The danger to defenders often extends to their families and friends. We recall the torture to death, by the military, of Pakistani defender Baseer Naweed’s son in reprisal for his father’s work on housing rights.

We are alarmed that the discourses of counter-terrorism, nationalism and separatism are often used by States to criminalize defenders and justify attacks on them. Many defenders in Indonesia, the Philippines, Singapore, and Thailand who have spoken out for the rights of others have been accused of supporting terrorists. We are seriously concerned with the trend of expansion of special laws and criminal suits against defenders. In Bangladesh, India, Indonesia, Malaysia, the Philippines, Singapore and Thailand, security laws have been enacted to restrain defenders from conducting their work.

We condemn the alleged role of the state in the disappearance of Thai lawyer Somchai Neelanpaijit, the murder of Indonesian activist Munir bin Thalib, and the murder of Cambodian union leader Chea Vichea. Mme. Representative and Mr. President, today, March 12, 2008, marks the fourth year anniversary of Somchai’s disappearance.

Finally, while extending our appreciation to the Special Representative for her identification of indicators to monitor the situation of human rights defenders, we would like to echo the statement made by the Special Representative early this afternoon, ‘the situation of human rights defenders is a fundamental component of the overall human rights situation in any county.’ In this regard, we would like to ask one question: How does the Special Representative believe that those indicators on human rights defenders can best be included in the Universal Periodic Review (UPR) process which will have its first working group session in coming April? We believe, without such an assessment, the UPR process will be greatly weakened.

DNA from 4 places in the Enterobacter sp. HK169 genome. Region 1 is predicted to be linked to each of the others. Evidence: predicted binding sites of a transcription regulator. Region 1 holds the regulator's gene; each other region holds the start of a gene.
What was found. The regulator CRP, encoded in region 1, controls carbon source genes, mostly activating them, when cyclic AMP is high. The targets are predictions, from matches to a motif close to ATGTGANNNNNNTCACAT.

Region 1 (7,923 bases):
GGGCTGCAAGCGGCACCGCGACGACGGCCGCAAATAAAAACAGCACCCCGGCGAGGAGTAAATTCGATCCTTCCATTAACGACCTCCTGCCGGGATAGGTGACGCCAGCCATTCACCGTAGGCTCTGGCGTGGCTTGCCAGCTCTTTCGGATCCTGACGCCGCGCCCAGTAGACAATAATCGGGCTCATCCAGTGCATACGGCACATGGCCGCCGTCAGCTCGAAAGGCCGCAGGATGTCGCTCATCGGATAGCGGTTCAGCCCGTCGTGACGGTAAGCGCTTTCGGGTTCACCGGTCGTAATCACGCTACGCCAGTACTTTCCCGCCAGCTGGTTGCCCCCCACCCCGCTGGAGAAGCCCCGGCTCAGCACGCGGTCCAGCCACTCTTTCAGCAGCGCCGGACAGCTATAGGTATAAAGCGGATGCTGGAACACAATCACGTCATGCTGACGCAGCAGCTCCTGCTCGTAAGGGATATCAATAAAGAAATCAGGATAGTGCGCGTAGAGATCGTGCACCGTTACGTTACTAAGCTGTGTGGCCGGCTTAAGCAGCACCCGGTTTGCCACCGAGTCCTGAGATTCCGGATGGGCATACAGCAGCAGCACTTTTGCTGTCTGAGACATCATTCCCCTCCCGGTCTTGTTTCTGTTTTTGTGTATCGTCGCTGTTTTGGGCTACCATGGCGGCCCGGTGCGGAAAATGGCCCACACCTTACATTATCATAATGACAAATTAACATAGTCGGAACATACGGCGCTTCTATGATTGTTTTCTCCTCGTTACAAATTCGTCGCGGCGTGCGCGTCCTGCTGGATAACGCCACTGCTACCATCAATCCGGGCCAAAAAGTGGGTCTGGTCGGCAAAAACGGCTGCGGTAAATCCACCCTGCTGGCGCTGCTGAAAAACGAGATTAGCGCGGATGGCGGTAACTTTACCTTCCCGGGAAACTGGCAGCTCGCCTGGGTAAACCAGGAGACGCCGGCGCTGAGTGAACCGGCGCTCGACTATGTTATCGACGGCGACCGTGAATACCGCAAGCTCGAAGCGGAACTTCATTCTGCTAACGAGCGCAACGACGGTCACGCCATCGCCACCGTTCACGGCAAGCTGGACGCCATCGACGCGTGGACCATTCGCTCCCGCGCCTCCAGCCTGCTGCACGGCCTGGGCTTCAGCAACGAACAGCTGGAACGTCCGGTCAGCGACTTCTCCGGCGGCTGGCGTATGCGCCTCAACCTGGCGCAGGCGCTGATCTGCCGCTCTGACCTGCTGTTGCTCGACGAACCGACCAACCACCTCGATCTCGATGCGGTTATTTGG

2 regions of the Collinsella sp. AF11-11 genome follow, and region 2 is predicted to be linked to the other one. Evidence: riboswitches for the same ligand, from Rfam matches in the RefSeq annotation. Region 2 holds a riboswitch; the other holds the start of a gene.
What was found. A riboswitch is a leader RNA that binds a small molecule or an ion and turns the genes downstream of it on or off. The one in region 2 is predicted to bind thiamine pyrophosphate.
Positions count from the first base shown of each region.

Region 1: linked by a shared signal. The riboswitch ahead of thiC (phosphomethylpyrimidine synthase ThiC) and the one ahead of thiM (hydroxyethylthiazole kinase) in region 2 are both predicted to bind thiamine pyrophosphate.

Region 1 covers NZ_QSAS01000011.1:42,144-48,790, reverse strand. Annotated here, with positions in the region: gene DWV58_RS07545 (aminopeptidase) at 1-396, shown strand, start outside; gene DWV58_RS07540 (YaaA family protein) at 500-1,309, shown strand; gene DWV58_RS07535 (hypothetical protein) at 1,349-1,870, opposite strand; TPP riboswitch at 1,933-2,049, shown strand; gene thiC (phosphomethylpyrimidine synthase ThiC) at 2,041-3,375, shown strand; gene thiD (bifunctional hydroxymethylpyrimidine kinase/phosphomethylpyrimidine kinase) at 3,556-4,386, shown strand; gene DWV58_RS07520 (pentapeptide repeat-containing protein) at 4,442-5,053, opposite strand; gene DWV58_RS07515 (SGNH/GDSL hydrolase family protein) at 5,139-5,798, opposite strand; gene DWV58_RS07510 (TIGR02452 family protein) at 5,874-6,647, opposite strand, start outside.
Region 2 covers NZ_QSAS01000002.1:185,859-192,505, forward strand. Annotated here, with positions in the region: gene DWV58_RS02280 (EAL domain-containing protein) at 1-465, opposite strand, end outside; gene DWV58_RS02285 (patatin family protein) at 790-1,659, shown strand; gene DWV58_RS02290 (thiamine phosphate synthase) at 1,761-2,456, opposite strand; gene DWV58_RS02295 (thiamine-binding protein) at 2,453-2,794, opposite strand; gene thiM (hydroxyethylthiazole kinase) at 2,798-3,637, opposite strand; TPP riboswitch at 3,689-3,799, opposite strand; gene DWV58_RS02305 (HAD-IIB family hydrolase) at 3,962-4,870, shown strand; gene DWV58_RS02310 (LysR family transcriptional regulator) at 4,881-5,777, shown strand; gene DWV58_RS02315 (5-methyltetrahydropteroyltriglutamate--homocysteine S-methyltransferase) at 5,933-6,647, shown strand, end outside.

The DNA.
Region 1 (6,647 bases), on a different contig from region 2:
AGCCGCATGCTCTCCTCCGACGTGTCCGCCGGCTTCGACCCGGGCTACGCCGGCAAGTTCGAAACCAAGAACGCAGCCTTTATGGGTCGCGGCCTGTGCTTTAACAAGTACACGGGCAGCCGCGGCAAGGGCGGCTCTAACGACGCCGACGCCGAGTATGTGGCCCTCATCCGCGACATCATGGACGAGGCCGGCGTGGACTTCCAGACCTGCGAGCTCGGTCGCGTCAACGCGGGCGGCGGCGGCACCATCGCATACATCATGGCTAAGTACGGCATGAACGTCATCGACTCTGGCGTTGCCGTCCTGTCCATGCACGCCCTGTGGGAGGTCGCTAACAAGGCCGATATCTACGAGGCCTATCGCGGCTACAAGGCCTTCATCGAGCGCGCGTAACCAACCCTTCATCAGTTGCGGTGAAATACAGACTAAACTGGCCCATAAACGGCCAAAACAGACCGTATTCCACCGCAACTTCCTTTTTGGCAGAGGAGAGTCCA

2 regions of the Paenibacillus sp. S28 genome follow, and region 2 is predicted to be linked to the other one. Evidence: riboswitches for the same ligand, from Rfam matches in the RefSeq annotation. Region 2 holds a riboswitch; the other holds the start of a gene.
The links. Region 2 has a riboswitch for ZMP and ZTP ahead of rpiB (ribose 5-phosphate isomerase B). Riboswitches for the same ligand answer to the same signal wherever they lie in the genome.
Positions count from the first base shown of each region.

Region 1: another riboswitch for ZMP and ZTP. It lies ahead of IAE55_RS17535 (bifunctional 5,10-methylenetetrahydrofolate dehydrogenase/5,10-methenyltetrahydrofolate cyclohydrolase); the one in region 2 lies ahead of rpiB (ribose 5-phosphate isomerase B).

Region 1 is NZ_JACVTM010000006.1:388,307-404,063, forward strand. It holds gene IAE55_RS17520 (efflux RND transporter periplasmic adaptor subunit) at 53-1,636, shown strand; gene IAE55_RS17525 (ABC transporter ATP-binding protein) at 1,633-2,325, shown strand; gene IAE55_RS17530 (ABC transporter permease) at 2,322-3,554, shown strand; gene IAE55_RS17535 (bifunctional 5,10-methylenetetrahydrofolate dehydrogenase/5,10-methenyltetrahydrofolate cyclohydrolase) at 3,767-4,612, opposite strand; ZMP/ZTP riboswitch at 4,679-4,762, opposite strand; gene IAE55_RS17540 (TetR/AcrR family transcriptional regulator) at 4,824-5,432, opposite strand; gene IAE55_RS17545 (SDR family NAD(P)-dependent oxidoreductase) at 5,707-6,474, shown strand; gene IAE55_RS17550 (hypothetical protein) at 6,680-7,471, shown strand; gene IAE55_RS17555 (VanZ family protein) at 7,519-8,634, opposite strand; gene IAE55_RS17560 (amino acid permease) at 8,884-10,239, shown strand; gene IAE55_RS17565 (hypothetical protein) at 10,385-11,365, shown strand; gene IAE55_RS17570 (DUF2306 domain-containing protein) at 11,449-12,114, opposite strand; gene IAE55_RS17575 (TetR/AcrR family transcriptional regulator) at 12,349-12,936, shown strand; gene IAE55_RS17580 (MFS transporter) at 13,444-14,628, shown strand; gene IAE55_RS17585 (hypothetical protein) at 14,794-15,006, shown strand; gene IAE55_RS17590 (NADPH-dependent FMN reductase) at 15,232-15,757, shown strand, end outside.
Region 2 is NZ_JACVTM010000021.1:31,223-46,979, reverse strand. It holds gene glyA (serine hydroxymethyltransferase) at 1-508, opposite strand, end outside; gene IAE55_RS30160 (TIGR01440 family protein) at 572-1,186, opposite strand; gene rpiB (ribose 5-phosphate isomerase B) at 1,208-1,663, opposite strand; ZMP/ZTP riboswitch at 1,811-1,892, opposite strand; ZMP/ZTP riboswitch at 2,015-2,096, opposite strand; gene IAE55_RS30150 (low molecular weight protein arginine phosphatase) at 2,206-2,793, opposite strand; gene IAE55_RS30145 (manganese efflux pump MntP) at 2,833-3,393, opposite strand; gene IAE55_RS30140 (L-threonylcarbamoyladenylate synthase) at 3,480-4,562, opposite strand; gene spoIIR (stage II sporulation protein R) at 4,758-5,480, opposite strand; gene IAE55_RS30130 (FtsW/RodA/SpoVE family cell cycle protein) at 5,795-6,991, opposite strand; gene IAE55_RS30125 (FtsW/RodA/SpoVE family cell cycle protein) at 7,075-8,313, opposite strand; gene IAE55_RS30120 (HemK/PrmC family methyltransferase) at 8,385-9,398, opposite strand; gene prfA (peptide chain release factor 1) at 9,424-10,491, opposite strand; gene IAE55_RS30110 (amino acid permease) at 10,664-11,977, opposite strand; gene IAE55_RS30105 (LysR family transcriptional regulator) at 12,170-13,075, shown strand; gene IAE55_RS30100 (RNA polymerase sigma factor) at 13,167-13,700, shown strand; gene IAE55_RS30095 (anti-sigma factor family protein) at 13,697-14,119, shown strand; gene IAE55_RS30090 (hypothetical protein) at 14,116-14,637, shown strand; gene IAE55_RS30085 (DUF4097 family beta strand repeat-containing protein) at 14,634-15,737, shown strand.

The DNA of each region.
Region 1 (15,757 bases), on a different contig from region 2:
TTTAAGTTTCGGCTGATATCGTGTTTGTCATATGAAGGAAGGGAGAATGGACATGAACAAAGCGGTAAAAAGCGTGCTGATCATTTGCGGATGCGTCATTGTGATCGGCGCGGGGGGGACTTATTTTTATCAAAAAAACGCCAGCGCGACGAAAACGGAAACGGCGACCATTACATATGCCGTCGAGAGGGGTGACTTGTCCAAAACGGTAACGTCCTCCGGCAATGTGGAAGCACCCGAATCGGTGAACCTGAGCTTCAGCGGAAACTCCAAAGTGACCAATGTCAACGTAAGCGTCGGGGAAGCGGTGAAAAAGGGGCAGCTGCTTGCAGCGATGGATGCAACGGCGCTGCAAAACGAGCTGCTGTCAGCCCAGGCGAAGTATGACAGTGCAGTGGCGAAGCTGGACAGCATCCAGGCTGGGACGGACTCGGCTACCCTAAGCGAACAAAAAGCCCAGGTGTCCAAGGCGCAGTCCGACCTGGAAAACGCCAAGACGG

Webcast video: rtsp://

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About the ALRC: The Asian Legal Resource Centre is an independent regional non-governmental organisation holding general consultative status with the Economic and Social Council of the United Nations. It is the sister organisation of the Asian Human Rights Commission. The Hong Kong-based group seeks to strengthen and encourage positive action on legal and human rights issues at the local and national levels throughout Asia.


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The Asian Legal Resource Centre (ALRC) works towards the radical rethinking & fundamental redesigning of justice institutions in Asia, to ensure relief and redress for victims of human rights violations, as per Common Article 2 of the International Conventions. Sister organisation to the Asian Human Rights Commission, the ALRC is based in Hong Kong & holds general consultative status with the Economic & Social Council of the United Nations.